First off, a very warm welcome to the many new followers that have recently signed up to follow my adventures with watercolour. Just so you know what you’ve signed up for, I endeavor to put out a weekly post, normally on a Tuesday and, as the title hopefully suggests, it will usually be about the highs and lows of my efforts to master this most brilliant and frustrating of mediums.
I can also be found on Instagram, Facebook, Twitter and Pinterest – but I do like to think of this blog and site as my home. So, please do make yourselves comfortable and have a good look around – it’s great to have you visit.
For more regular readers wondering what on earth’s going on, allow me to explain. I had on Monday the surprising and delightful good fortune be featured as a WordPress Editors’ Picks for my post Watercolour Duet. This is particularly thrilling because, as well as introducing me and my work to lots of new people, the Discover blog describes itself as:
So, thanks to WordPress, especially Michelle W for selecting my post, and to all of you for your likes and for following – it means so much to me and, over the coming days, I’m looking forward to visiting all of your blogs.
On with the show
Unfortunately, opportunities for painting have been few and far between this week. I do have a ‘work in progress’ but I didn’t want to show you this as I can’t tell yet whether this particular painting is progressing towards a frame or the bin – it really could go either way.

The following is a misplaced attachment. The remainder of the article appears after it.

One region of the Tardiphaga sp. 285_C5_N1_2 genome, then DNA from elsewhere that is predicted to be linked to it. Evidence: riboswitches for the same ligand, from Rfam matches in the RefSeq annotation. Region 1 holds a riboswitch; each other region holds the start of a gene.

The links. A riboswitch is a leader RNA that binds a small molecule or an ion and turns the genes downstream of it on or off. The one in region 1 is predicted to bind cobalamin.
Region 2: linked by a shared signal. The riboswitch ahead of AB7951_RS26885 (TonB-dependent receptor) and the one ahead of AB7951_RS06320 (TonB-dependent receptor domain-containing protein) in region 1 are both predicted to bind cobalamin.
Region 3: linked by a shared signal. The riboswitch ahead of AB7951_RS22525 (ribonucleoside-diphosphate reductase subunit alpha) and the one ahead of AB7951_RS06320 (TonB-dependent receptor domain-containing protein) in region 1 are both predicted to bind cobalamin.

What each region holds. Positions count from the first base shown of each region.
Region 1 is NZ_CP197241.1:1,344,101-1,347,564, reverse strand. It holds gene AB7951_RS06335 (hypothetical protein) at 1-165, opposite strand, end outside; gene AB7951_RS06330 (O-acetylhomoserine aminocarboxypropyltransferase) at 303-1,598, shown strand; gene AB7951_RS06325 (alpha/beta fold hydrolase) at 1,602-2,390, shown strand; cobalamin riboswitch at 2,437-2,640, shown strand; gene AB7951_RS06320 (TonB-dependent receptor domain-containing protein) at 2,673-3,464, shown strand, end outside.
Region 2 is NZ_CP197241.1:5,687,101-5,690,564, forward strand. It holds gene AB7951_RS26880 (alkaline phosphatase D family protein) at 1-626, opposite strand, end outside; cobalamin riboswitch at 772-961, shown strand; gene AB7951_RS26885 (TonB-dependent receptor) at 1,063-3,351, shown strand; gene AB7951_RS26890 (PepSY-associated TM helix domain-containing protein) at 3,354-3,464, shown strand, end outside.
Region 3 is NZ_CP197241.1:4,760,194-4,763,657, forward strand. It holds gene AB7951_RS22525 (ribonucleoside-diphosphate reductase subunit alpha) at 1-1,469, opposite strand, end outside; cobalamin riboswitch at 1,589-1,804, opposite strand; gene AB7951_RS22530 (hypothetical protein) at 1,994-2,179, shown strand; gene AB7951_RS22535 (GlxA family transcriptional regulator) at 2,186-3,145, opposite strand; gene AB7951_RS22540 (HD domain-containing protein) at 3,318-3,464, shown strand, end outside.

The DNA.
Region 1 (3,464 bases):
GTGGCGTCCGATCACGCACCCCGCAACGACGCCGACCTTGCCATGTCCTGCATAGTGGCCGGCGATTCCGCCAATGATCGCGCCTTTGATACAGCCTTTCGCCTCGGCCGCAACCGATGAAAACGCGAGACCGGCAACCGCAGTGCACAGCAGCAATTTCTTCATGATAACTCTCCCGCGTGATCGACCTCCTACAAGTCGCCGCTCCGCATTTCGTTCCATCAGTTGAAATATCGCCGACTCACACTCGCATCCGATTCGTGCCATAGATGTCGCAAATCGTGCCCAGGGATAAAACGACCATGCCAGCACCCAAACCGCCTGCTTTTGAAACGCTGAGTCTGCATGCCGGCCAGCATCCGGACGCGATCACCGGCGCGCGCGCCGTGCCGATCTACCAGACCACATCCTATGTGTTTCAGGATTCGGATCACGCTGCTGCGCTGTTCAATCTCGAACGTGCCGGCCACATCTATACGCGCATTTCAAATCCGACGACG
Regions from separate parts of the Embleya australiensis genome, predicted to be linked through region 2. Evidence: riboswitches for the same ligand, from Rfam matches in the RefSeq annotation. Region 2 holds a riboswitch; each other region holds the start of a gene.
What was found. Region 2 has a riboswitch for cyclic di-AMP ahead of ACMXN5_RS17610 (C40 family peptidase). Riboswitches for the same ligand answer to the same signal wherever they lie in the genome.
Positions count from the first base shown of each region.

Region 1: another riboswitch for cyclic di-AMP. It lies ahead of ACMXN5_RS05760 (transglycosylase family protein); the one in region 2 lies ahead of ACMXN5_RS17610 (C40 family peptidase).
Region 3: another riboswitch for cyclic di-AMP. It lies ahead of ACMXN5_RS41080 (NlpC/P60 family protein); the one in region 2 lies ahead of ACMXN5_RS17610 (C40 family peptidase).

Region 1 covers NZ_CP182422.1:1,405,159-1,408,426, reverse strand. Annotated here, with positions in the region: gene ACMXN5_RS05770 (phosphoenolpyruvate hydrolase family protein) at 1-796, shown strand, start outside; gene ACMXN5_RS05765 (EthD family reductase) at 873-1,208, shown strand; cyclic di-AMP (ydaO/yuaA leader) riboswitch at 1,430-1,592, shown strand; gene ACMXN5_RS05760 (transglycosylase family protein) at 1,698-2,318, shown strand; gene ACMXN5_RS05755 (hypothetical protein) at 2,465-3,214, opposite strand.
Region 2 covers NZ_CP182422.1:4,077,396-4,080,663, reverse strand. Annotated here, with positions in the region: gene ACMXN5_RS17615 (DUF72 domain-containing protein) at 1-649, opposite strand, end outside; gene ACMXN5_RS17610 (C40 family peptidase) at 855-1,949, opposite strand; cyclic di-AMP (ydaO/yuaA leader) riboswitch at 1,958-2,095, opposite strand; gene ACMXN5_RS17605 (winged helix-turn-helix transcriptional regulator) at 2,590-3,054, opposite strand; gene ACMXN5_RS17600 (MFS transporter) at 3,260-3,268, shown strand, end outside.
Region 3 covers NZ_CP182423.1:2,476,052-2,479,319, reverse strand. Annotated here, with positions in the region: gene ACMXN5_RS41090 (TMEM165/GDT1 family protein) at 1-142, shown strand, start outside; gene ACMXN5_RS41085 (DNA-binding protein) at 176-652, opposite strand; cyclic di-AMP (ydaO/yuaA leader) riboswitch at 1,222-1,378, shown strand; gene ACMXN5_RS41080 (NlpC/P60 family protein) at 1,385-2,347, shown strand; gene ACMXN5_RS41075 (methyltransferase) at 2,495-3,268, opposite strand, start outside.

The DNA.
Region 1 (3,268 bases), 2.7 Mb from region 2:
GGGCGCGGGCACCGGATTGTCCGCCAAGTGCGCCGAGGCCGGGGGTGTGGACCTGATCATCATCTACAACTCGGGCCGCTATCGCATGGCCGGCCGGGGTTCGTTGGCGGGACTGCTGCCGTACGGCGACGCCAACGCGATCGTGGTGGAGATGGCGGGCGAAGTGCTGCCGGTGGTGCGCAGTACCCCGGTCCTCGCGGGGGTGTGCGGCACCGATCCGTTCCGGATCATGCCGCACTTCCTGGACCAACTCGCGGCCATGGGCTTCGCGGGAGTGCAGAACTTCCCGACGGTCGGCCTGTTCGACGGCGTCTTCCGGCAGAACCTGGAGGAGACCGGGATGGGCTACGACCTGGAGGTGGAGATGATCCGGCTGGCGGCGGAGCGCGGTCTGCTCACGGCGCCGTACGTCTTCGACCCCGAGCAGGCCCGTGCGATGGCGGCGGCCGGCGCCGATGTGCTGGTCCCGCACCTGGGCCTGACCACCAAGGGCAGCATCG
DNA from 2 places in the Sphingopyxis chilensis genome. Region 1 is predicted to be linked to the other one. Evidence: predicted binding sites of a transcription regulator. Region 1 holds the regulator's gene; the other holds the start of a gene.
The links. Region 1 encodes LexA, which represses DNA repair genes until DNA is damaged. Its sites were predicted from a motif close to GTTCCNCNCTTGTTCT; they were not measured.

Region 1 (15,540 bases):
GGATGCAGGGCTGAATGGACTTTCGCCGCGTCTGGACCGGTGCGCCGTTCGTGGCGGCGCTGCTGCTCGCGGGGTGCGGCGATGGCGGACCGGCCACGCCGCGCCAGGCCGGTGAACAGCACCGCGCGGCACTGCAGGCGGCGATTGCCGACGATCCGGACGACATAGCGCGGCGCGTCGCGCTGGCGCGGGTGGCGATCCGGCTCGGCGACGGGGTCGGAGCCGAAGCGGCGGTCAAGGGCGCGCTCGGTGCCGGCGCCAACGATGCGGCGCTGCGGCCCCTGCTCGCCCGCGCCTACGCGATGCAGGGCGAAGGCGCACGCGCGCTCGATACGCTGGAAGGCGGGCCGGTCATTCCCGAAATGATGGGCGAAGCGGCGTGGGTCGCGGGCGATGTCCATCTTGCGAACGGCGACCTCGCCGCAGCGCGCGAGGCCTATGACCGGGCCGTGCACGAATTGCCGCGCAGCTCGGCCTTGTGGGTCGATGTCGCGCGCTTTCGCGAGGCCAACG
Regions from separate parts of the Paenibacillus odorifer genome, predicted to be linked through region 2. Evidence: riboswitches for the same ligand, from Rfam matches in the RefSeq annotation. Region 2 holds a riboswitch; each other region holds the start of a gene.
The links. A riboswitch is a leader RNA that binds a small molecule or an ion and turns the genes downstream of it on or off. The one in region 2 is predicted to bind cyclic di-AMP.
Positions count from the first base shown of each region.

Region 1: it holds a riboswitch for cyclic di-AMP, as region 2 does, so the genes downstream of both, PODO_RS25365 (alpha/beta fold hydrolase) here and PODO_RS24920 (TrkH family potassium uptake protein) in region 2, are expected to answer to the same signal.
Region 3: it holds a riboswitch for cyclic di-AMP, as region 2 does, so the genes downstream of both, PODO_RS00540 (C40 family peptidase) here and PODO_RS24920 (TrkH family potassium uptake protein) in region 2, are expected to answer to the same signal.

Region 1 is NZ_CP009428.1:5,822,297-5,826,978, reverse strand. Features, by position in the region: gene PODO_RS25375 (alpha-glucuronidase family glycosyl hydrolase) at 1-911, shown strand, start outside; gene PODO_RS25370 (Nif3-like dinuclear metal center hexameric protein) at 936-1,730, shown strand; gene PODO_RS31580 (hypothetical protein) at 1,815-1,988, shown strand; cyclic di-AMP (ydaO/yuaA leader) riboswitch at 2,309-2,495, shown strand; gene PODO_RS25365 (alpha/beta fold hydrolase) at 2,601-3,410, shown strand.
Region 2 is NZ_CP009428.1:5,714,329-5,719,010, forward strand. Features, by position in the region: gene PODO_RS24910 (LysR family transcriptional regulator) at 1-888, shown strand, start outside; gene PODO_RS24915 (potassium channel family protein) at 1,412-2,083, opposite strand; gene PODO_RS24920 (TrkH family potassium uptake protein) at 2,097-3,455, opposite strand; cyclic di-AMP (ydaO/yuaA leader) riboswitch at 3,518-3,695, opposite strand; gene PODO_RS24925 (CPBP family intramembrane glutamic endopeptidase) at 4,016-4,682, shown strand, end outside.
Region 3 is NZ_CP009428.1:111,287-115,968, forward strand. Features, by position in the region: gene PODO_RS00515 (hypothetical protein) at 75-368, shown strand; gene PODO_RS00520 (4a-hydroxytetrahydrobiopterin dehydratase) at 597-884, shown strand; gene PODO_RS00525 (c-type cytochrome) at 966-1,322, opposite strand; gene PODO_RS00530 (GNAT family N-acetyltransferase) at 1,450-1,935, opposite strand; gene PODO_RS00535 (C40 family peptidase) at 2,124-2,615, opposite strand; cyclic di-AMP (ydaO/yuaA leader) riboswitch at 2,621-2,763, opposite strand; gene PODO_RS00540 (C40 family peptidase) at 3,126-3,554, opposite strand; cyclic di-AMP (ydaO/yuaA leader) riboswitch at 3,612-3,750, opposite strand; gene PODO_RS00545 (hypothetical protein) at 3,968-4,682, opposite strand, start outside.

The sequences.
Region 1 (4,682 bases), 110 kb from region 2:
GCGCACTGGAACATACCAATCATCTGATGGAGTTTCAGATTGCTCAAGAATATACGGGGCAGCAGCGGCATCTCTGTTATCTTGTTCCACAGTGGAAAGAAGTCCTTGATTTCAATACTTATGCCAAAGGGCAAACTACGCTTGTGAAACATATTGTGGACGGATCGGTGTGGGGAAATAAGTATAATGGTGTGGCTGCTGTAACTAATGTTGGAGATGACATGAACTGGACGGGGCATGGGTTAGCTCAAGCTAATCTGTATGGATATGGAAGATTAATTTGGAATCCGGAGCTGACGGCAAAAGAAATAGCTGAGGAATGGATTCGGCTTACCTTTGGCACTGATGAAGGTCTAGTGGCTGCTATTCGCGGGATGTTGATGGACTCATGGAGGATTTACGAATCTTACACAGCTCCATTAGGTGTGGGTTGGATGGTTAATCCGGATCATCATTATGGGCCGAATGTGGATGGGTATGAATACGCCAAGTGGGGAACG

However, with every cloud comes a silver lining. This week’s silver lining is that with no painting to talk about, I can properly introduce the latest addition to my ever expanding collection of watercolor palettes: The Frazer Price Palette Box.
I came across this sketchers’ palette quite accidentally and had never heard of the make before. The fact that it was brass, boasted enameled mixing surfaces, and like nothing else I’d seen before certainly got my attention – especially because I know how highly regarded and renowned the brass palettes of Craig Young and House of Hoffman are.
Below is my pictoral step by step opening of the Frazer Price Palette Box:
The box comes complete with it’s own water wells, one for washing brushes out, one for clean water and, the two mixing areas next to the water wells, are depressions on the side of a small water container.
All in all it’s a beautifully made and well considered item. Despite much searching, I could find out very little about this until I stumbled across some links that took me to a discussion on ‘Painters Online’ – where the actual maker of this palette box had posted the following information:
Posted: 27 May 2011 11:30 AM
Subject: RE: watercolour palettes
I have recently read the group’s comments on palette boxes and mention was made of the Frazer Price Palette Box – probably time that I enter the forum as I am Frazer Price. I designed and had the box manufactured, in Shropshire, and first came on sale in 1985 and continued to be marketed until the early ’90s.